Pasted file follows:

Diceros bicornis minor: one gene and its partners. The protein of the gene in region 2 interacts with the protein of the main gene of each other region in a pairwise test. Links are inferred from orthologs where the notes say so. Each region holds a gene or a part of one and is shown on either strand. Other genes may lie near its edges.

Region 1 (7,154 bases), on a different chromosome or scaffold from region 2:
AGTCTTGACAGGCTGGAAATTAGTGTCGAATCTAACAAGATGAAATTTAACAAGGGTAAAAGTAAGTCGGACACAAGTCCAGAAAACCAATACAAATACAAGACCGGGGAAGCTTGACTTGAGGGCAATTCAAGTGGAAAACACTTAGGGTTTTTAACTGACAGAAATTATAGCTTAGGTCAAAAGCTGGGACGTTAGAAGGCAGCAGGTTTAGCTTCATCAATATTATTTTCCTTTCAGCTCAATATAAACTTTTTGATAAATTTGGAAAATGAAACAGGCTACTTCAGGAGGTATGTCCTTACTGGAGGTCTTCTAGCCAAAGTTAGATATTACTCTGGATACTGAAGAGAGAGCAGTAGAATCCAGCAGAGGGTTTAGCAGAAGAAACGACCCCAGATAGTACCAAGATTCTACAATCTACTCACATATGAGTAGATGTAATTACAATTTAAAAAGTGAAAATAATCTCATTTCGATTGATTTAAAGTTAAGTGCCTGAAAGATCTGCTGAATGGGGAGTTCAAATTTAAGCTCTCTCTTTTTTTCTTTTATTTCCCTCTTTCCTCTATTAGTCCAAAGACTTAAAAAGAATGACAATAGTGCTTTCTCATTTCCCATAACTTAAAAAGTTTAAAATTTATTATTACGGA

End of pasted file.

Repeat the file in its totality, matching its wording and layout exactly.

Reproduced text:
Diceros bicornis minor: one gene and its partners. The protein of the gene in region 2 interacts with the protein of the main gene of each other region in a pairwise test. Links are inferred from orthologs where the notes say so. Each region holds a gene or a part of one and is shown on either strand. Other genes may lie near its edges.

Region 1 (7,154 bases), on a different chromosome or scaffold from region 2:
AGTCTTGACAGGCTGGAAATTAGTGTCGAATCTAACAAGATGAAATTTAACAAGGGTAAAAGTAAGTCGGACACAAGTCCAGAAAACCAATACAAATACAAGACCGGGGAAGCTTGACTTGAGGGCAATTCAAGTGGAAAACACTTAGGGTTTTTAACTGACAGAAATTATAGCTTAGGTCAAAAGCTGGGACGTTAGAAGGCAGCAGGTTTAGCTTCATCAATATTATTTTCCTTTCAGCTCAATATAAACTTTTTGATAAATTTGGAAAATGAAACAGGCTACTTCAGGAGGTATGTCCTTACTGGAGGTCTTCTAGCCAAAGTTAGATATTACTCTGGATACTGAAGAGAGAGCAGTAGAATCCAGCAGAGGGTTTAGCAGAAGAAACGACCCCAGATAGTACCAAGATTCTACAATCTACTCACATATGAGTAGATGTAATTACAATTTAAAAAGTGAAAATAATCTCATTTCGATTGATTTAAAGTTAAGTGCCTGAAAGATCTGCTGAATGGGGAGTTCAAATTTAAGCTCTCTCTTTTTTTCTTTTATTTCCCTCTTTCCTCTATTAGTCCAAAGACTTAAAAAGAATGACAATAGTGCTTTCTCATTTCCCATAACTTAAAAAGTTTAAAATTTATTATTACGGA